Five of us visited the home of a beloved food editor some decades ago, and she asked if we'd like a glass of wine — and then realized her faux pas.

Turning to me, she said, "Uh, sorry, all I have is white zinfandel ... and it's been open a week."

Clearly not all foodies are also "winies," and this story came back to me as I began to muse about what wines to give as holiday gifts. In most cases, unless you know a person extremely well and know what sort of wine will be appreciated, giving wine is a bad idea.

Case in point: The food editor above would immediately have thought of re-gifting had I gotten her a bottle of chardonnay or cabernet sauvignon. Too dry. Not what she liked.

If you know a real wine collector, giving wine randomly is usually going to turn out less than great since what you like and what the gift-receiver likes are often kilometers apart. And most non-collectors are unaware of vintage and producer subtleties.

But there are wines that are good for giving to some collectors and these don't have to cost a lot. The secret is to find wines that few collectors ever consider buying, but which would make a nice addition to their cellar.

One is sparkling wine. No one dislikes a well-made bottle of bubbly, and California makes many that are priced reasonably. One of the best is the Gloria Ferrer Blanc de Noirs (about $22, often seen for less than $20).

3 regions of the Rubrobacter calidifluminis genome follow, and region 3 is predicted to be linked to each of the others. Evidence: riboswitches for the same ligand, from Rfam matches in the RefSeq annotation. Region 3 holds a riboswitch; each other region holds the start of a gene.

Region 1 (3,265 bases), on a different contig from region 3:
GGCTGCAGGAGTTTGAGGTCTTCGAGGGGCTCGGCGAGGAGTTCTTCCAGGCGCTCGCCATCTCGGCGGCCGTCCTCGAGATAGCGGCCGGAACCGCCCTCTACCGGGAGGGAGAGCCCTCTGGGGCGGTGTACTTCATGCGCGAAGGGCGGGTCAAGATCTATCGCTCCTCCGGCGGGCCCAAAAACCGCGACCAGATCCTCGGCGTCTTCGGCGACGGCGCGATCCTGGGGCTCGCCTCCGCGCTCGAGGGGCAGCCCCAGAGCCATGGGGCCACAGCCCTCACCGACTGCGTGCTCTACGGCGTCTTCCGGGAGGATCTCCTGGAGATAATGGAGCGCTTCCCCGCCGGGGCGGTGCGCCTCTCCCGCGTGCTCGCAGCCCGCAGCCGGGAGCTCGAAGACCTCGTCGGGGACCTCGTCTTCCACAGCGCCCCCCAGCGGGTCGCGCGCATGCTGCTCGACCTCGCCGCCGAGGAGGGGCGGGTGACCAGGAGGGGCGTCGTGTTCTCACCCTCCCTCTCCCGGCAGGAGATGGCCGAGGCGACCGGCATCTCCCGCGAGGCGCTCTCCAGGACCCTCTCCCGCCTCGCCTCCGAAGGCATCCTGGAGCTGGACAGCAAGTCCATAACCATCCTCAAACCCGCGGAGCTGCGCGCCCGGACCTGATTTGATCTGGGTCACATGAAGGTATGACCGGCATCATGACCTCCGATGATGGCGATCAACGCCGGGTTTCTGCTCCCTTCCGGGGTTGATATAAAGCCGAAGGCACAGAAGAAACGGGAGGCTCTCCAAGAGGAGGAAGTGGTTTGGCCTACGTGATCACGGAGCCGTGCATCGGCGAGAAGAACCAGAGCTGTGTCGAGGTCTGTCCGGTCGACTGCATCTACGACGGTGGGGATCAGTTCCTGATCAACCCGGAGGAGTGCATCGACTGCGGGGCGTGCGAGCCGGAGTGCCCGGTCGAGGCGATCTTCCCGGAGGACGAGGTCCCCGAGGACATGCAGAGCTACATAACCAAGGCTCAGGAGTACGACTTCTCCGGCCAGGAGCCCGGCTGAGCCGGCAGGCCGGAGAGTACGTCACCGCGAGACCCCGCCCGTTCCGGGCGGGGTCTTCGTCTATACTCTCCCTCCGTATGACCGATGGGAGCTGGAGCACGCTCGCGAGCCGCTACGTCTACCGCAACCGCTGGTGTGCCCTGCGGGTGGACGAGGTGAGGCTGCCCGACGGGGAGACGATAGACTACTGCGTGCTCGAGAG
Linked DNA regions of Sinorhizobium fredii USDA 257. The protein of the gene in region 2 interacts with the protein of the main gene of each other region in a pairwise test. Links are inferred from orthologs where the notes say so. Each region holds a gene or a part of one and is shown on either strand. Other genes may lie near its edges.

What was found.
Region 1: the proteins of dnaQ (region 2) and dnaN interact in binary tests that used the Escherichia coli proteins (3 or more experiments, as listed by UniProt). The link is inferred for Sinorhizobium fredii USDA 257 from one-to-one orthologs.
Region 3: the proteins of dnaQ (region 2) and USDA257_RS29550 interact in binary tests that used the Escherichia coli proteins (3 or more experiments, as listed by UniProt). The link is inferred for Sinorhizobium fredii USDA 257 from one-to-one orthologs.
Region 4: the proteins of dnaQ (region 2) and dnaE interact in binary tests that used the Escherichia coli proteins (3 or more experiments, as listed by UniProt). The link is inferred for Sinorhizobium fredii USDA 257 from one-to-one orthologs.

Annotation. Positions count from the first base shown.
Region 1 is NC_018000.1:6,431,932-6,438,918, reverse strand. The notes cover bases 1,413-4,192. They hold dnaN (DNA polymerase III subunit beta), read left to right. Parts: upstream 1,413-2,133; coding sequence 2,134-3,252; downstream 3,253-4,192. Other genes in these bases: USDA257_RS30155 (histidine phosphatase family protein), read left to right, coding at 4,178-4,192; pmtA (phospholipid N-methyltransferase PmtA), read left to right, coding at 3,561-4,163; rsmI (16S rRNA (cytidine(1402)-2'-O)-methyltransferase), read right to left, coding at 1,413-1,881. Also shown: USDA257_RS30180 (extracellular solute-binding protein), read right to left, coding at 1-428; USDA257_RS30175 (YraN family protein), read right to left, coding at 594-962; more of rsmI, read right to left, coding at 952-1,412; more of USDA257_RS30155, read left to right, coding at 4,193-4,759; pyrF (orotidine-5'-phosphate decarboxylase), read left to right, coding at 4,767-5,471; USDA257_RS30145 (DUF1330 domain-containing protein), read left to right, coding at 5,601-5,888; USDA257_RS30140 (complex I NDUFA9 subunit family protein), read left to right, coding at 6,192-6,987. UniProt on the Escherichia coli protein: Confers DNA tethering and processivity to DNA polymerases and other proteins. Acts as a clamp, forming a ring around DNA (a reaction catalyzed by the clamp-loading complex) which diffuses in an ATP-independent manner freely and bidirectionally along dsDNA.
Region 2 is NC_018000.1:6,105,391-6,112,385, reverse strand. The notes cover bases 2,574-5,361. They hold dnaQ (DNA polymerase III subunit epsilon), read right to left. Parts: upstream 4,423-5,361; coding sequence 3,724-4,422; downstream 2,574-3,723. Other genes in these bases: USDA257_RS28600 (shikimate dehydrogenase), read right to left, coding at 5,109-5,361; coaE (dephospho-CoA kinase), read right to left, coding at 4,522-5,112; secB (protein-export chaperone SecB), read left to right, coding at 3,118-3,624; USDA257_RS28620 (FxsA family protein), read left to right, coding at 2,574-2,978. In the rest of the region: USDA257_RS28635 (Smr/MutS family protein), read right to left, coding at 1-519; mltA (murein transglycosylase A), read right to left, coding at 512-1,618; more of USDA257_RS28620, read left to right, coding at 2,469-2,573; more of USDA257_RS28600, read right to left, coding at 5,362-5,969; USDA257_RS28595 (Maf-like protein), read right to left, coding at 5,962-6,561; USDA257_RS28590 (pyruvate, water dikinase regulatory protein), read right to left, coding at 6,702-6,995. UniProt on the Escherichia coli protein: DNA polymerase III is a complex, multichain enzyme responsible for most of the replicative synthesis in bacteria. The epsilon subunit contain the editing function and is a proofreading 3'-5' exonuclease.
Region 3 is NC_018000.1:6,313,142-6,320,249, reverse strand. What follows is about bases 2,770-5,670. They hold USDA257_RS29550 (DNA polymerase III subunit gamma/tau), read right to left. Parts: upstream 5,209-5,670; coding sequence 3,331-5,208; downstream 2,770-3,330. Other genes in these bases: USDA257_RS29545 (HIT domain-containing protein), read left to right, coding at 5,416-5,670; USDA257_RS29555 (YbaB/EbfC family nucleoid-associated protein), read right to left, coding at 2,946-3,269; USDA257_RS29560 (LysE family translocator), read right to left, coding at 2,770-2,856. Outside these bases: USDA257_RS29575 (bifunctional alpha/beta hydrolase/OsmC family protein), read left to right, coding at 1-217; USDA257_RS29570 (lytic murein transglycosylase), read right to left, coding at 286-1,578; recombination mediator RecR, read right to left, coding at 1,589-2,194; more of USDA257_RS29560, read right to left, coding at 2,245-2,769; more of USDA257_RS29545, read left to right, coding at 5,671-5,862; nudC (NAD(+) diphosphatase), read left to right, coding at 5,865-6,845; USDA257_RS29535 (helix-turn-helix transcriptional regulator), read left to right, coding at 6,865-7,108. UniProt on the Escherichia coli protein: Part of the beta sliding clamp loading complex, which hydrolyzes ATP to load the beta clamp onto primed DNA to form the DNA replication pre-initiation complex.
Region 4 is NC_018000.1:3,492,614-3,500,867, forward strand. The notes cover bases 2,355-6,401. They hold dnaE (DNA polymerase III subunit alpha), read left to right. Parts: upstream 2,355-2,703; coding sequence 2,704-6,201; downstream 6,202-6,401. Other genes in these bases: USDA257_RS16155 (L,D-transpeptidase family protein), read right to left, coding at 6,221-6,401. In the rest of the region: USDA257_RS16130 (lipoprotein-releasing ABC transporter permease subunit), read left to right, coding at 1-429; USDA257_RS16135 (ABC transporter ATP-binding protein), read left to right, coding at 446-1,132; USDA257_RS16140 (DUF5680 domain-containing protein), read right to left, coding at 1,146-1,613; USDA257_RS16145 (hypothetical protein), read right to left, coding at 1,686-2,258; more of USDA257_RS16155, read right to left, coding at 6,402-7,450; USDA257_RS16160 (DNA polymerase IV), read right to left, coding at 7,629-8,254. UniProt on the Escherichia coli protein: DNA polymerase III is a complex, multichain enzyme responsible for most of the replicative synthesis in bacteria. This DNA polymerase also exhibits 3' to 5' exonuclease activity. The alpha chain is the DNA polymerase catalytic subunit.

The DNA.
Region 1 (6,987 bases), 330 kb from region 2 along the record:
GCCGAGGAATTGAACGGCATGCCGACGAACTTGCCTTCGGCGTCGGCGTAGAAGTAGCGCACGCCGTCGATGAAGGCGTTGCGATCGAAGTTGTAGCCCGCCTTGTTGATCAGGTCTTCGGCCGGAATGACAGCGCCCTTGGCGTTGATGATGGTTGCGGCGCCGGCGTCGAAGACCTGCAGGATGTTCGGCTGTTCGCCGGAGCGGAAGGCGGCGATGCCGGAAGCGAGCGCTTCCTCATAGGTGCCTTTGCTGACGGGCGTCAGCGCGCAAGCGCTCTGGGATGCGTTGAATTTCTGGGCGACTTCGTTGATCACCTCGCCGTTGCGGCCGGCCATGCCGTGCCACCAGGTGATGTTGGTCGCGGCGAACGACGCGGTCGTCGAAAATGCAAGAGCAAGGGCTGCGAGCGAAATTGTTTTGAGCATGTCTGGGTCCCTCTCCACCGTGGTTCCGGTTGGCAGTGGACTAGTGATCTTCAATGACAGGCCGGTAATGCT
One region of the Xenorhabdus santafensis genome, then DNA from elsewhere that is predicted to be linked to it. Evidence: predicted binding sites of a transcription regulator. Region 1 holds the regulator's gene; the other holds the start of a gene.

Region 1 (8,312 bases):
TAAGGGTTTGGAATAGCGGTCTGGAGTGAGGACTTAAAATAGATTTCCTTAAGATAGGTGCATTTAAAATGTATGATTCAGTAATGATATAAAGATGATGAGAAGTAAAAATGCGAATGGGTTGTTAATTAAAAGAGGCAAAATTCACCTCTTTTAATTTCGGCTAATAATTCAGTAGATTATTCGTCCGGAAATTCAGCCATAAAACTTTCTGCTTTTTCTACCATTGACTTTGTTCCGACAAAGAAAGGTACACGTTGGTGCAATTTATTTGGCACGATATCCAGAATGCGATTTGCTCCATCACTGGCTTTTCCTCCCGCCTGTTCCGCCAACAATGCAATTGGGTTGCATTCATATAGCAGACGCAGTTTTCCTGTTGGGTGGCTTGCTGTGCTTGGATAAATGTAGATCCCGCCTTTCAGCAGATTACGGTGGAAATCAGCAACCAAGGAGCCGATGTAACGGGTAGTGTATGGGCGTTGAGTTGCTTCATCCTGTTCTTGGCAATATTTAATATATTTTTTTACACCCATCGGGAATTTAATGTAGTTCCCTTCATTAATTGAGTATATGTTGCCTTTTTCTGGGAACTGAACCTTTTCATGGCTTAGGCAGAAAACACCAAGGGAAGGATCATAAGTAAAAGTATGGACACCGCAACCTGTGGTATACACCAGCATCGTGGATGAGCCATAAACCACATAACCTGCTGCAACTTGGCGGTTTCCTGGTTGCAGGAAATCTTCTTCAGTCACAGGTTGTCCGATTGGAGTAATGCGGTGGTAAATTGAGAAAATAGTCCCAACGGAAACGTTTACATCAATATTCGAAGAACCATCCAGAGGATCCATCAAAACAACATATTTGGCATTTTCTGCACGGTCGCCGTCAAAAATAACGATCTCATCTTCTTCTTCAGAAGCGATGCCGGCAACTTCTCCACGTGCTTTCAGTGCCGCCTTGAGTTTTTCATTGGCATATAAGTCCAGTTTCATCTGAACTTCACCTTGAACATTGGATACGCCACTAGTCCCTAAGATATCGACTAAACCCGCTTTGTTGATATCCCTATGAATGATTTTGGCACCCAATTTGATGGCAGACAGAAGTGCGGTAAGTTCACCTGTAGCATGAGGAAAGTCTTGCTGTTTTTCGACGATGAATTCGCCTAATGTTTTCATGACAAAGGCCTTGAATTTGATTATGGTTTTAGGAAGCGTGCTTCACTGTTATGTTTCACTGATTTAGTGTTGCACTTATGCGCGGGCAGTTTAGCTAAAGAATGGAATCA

More reasonably priced is Italian Prosecco, and this year some producers have come out with magnums. Magnums usually run less than $25.

Another wine that usually pleases as a gift is a dessert wine. Quady Winery in Madera makes a wide array of such wines, and its nonvintage Elysium (about $20) is a dramatic Black Muscat that's perfect for serving with almost any dessert.

Also, almost any wine designated late-harvest (from riesling to chardonnay) is a nice gift since these are usually wines that everyone, from casual sippers to wine lovers, appreciate but rarely buy. And since the 2011 vintage in California lent itself to dessert wines, store shelves should have many.

However, for me the best wine gift is a bottle of sherry, and for a number of reasons.

First, sherry may be the best value quality wine on the shelf today. Few sherries are very expensive, and collectors almost never buy any for themselves, even though they are perfect wines for moments when no other wine will work.

A quality sherry should be in every wine lover's cache because they are excellent before dinner as an aperitif (with nuts and cheese); many are excellent after dinner with chocolate nibbles, and a dash of sherry enhances most soups (from French onion to bisques).

Moreover, when saut?ng onions and mushrooms, a tablespoon of a quality sherry added to the pan changes the dish from the mundane into the sublime.

<b>Wines of the Week: </b>

<b>Bone Dry Fino Sherry: Hidalgo La Guitana Manzanilla (about $15 for a 500-ml bottle):</b> This light, pale and very dry wine is best consumed young and chilled. Shop where there is fresh stock and rapid turnover.

<b>Dry Sherry: Gonzales Byass Dry Oloroso, "Alfonso" (about $21):</b> This sublime Olosoro has an aroma of toasted nuts and sort of dulce de leche character. This is close to the perfect dry sherry.

<b>Palo Cortado: Gonzales Byass Palo Cortado, "Leonor" (about $23):</b> Slightly more delicate than the prior wine and ideal for sipping at cool (not cold) temperatures.

<b>Cream Sherry: Emilio Lustau DeLuxe Cream Sherry, "Capataz Andre" (about $19):</b> Rich and sweet, but well balanced and not at all cloying.

<i>Sonoma County resident Dan Berger publishes "Vintage Experiences," a weekly wine newsletter. Write to him at winenut@gmail.com.</i>